We’re Here To Help!


Amy lay in bed musing waiting for the screen wake-up call, If I’d completed that course maybe I’d be socially mobile now, even qualified for a baby and a flat. Amy and her best friends had stopped attending the Societal Upgrade Course when it began interfering with their social life. One by one these friends had become untraceable, their screen access replaced by a statement that they had been selected for relocation upgrades on becoming a special case. Amy, now alone, wished that she qualified for a relocation upgrade. A release from her dreary social commitment at which she only met someone from her previous social circle when they weren’t able to avoid her. They always had a reason for not keeping in contact — even on their screen. Acquaintances now socially mobile living in upper grade socio-economic residential areas, or those living in a four roomed flat with a child and a partner. The independent life she had once led in her own bedsit, like her best friends, had gone. It was now her refuge from the social commitment, her social life now lived vicariously through the screen.

Amy’s musings, coupled with the thought of another day’s social commitment, depressed her. She sat up — stared at the screen — saying to herself, ‘Stuff the commitment I’m not going in today.’

‘Medico!’, she demanded.

She never knew if the medical consultants that appeared on the screen were real or not but she’d never seen this one before. Much older — severe looking — who unsmilingly said, ‘Hello Amy we’re here to help.’ 

‘I’m ill! I can’t do my commitment today!’

‘There’s nothing on your biometrics to indicate you’re unfit for your social commitment Amy.’

‘Aren’t you supposed to help me?’ She simpered.

‘We’re always here to help Amy, but meeting your social commitment is important if you are to maintain your social status and there’s no biometric indication that you’re unfit.’ 

Amy feigned a whimper, ‘You don’t understand, I’m really stressed out.’

‘I know that, take your Trankilex.’ 

‘I haven’t any left!’

‘But you haven’t finished your prescription.’

‘I lost them!’

‘Unfortunately your status doesn’t qualify you for another casual absentee day Amy.’ 

‘Then I need more Trankilex!’ 

The Medico brusquely replied, ‘You must have some Amy.’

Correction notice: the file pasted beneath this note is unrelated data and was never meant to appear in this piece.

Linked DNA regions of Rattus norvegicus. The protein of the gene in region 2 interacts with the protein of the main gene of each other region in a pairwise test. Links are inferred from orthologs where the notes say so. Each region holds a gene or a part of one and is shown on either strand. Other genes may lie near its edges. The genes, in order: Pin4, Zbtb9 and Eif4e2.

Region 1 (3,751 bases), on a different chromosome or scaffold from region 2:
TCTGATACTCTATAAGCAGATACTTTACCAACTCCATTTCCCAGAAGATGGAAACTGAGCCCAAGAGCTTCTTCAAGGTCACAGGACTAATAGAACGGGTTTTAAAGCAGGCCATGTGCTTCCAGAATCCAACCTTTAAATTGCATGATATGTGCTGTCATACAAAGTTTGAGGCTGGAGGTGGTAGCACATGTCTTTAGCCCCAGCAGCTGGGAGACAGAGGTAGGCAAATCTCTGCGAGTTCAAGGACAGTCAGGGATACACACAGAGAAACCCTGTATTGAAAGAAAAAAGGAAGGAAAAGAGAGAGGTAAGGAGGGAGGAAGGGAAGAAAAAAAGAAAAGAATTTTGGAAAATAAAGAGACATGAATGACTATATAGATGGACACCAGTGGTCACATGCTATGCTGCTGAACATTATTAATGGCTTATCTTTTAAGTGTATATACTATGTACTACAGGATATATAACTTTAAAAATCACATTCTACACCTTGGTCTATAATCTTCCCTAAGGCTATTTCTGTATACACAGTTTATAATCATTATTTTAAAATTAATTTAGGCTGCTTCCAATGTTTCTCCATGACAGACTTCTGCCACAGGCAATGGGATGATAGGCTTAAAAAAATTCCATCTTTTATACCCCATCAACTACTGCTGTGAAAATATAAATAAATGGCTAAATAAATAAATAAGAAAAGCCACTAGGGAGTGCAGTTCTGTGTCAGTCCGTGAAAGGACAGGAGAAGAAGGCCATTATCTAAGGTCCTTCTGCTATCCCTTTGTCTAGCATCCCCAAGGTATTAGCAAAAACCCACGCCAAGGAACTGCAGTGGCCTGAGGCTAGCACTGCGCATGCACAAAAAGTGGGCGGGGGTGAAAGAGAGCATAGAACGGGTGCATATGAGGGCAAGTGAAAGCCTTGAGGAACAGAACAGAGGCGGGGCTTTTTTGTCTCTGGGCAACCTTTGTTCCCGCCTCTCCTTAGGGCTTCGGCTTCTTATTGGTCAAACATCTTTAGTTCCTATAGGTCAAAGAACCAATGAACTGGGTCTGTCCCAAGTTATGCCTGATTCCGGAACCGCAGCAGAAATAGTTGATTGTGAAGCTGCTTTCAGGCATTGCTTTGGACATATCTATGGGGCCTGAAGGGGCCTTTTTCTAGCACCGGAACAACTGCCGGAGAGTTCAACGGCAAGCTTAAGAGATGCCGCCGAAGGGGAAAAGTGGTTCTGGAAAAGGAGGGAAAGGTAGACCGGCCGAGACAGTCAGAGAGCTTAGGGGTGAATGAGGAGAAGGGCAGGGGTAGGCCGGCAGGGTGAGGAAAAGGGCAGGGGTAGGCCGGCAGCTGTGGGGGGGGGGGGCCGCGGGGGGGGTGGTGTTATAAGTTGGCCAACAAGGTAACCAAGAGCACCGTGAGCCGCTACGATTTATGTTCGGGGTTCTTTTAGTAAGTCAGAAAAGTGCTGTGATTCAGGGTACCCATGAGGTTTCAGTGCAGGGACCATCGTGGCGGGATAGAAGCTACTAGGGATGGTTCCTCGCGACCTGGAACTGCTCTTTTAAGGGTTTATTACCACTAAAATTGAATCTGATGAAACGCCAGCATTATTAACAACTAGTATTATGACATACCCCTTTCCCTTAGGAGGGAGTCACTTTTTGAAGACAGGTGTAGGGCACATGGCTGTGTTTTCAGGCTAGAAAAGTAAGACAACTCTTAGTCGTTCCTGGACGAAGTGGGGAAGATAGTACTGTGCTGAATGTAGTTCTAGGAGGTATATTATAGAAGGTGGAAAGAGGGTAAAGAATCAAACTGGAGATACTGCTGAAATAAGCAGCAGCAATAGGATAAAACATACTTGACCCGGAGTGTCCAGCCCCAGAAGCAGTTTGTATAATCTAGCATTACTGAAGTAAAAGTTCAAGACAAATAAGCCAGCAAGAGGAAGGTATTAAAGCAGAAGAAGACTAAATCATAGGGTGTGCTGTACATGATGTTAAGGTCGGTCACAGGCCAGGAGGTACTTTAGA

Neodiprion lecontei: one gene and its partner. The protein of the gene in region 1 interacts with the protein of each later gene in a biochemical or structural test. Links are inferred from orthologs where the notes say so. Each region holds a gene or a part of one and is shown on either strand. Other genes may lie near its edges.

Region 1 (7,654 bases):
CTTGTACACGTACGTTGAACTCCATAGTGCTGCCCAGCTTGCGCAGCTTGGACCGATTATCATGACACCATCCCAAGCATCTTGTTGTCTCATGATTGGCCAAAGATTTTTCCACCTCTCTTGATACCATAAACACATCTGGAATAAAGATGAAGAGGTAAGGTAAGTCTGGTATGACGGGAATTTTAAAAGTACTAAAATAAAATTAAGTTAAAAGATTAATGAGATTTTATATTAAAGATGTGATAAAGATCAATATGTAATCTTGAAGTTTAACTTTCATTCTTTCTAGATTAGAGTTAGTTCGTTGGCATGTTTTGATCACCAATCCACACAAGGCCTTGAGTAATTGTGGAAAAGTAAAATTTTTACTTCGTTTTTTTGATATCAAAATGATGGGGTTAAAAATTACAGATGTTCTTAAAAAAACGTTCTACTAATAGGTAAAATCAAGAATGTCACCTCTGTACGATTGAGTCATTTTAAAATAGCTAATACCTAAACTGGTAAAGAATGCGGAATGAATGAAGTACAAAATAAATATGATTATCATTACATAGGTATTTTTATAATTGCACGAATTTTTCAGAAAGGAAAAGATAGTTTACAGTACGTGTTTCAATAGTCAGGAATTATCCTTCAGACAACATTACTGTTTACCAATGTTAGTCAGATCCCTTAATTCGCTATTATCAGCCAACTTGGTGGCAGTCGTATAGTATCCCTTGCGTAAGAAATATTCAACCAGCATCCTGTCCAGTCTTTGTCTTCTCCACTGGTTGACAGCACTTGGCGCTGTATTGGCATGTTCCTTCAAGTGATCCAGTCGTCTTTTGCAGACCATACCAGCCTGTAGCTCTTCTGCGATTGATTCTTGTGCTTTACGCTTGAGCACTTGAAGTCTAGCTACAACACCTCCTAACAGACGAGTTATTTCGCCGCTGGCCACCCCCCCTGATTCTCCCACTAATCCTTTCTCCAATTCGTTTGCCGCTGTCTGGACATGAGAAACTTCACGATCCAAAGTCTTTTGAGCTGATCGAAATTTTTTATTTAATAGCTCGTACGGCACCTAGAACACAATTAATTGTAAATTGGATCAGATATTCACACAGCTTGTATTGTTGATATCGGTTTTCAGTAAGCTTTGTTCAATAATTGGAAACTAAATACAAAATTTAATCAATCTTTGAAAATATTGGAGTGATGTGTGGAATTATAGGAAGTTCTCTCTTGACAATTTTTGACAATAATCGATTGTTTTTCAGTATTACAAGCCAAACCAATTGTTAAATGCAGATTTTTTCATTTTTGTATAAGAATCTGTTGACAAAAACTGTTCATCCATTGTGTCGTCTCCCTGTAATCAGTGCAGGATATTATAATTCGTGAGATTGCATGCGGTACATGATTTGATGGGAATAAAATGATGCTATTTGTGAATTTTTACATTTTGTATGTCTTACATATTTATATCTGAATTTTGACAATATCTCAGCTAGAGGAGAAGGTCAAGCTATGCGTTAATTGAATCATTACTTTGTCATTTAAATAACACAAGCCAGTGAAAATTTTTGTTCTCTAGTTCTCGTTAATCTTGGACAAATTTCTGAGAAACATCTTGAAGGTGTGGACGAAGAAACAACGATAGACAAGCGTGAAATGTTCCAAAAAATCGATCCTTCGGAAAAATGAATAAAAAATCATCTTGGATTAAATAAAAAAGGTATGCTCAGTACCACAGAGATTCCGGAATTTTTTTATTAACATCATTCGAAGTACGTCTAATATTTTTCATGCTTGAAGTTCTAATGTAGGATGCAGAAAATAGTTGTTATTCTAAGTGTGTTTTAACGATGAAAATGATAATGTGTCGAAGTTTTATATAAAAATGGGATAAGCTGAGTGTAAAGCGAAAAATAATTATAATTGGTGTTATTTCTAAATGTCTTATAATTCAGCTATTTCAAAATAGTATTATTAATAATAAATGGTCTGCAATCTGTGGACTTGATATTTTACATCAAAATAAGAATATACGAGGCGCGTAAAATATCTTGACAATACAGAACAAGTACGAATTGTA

‘I’ve already told you, I lost them,’ Amy peevishly whined.

The Medico sighed resignedly, ‘You keep losing Trankilex Amy this can’t continue. Are you really sure you can’t meet your social commitment without a Trankilex?’

‘I’m really sure! ‘

Then I’ll  mark you as a socially indisposed. Stay at home today Amy and wait for the health visitors.’

‘Health visitors?’ 

‘Health visitors resolve all socially indisposed cases Amy.’

Laying back in bed Amy thought, Well that was easy, I should’ve become socially indisposed sooner. The screen alarmed — interrupting her entertainment channel. It showed two strangers standing outside her door, confirming them as ‘Health Visitors’. Amy released the door lock and they entered the bedsit smiling, one of them saying to her, ‘Hello Amy! We’re here to help.’

One response to “We’re Here To Help!

  1. Pingback: The APRIL 2015 Creative Writing Competition. Where to find the stories and how to vote. – Am I my brothers keeper? - My Telegraph

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The Bulletin

This site was created for members and friends of My Telegraph blog site, but anyone is welcome to comment, and thereafter apply to become an author.

TCWG Short Stories

Join our monthly competition and share story ideas...

The Real Economy

Hello, I’m Ed Conway, Economics Editor of Sky News, and this is my website. Blogposts, stuff about my books and a little bit of music

Public Law for Everyone

Professor Mark Elliott

Bleda

Am I my Brothers keeper?

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